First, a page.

Short rotation willow coppice (SRWC) treatment of biosolids is limited by the oversupply of biosolid derived phosphorus; this can lead to eventual losses of phosphorus to water. Water treatment residuals (WTR), a by-product of potable water treatment, have been identified as a viable soil amendment for mitigation of phosphorus loss. WTR exploit the capacity of internally held aluminium oxide-hydroxide complexes to immobilise labile phosphorus. However indiscriminate additions to plots can result in inadequate control or excessive immobilization of soluble P, leading to crop deficiencies. Four commercially grown common willow (Salix) genotypes (Terra Nova, Endeavour, Resolution and Tora) were grown in soil amended with WTR at five different application rates (0, 10, 25, 50 and 100 tonne ha-1 air-dry basis) in a glasshouse pot experiment. The effects of application rates on plant yields, tissue P concentrations, P uptake and soil labile P availability were measured. Results indicate labile P was reduced with increasing WTR application rates, without any negative agronomic impacts.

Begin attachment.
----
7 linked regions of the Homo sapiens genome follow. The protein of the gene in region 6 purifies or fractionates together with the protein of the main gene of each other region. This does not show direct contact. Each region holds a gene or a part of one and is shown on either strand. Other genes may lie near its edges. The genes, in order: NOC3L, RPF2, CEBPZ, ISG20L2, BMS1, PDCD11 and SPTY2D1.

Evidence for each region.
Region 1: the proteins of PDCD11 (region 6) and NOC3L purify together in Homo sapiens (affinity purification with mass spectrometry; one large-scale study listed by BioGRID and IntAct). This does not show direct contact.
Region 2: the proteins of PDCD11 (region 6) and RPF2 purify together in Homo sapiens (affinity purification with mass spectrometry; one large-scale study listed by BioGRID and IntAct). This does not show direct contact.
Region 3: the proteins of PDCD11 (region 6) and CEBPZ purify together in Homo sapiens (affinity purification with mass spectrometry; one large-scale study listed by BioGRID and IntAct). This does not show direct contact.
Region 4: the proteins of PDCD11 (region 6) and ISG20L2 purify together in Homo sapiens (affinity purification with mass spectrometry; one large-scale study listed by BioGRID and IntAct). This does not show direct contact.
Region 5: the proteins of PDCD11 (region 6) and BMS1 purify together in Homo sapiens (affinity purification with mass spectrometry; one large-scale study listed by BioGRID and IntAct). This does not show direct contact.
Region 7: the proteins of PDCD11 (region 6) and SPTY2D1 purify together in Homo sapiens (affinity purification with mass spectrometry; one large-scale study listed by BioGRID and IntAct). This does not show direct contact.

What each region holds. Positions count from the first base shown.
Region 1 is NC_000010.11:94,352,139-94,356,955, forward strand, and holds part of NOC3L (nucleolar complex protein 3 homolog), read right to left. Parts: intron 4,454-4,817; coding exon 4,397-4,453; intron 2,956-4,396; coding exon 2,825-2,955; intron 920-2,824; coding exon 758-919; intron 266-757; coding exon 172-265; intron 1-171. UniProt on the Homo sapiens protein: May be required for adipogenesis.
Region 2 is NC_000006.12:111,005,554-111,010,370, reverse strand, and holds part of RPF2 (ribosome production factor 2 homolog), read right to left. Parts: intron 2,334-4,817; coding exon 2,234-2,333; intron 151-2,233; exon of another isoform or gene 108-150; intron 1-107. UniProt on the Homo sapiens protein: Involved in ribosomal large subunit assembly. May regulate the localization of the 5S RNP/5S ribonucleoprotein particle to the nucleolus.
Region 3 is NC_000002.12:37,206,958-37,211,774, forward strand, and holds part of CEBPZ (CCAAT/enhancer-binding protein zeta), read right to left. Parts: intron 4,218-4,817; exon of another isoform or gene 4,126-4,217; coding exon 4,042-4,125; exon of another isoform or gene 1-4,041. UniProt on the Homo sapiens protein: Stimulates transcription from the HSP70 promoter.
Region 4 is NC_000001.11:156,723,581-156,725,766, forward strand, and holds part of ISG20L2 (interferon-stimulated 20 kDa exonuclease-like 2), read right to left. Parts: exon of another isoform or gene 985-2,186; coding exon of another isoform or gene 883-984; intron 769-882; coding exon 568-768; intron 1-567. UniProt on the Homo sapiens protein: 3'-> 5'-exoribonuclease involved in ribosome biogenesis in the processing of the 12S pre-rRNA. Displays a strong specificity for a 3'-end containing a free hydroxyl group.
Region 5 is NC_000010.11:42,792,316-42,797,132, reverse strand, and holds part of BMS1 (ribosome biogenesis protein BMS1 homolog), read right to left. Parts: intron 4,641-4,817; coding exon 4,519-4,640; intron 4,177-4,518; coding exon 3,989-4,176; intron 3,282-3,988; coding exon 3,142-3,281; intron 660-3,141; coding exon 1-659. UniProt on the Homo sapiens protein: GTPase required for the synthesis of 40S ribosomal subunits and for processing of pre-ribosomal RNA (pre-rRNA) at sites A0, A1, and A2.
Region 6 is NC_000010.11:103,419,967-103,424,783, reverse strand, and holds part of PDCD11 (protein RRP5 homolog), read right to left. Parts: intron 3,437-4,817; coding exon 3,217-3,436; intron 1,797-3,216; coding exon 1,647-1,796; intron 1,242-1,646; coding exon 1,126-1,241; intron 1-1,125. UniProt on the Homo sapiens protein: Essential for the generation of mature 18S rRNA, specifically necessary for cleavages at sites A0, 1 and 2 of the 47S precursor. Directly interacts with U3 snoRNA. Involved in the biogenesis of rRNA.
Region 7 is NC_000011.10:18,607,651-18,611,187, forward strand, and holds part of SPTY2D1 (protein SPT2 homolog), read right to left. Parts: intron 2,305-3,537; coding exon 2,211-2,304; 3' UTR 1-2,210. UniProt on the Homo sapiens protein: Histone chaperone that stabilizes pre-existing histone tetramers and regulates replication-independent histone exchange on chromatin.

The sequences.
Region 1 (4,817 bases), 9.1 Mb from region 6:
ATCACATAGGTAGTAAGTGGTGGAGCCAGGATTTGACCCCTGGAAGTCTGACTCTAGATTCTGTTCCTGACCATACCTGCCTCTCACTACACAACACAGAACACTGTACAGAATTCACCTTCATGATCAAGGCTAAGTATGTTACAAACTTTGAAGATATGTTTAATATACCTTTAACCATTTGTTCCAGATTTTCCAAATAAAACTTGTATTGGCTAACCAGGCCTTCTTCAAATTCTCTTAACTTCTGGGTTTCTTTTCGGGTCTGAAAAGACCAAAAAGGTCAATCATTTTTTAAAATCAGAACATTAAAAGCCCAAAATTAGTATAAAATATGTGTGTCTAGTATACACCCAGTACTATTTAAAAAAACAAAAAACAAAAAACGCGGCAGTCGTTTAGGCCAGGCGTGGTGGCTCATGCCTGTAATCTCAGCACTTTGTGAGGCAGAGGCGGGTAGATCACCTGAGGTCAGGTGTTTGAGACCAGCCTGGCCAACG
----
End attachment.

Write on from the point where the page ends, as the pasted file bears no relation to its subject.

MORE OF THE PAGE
|Publication status||Published - 21 Nov 2012|
|Event||17th Biosolids and organic resources conference - Leeds, United Kingdom|
Duration: 19 Nov 2012 → 21 Nov 2012
|Conference||17th Biosolids and organic resources conference|
|Period||19/11/2012 → 21/11/2012|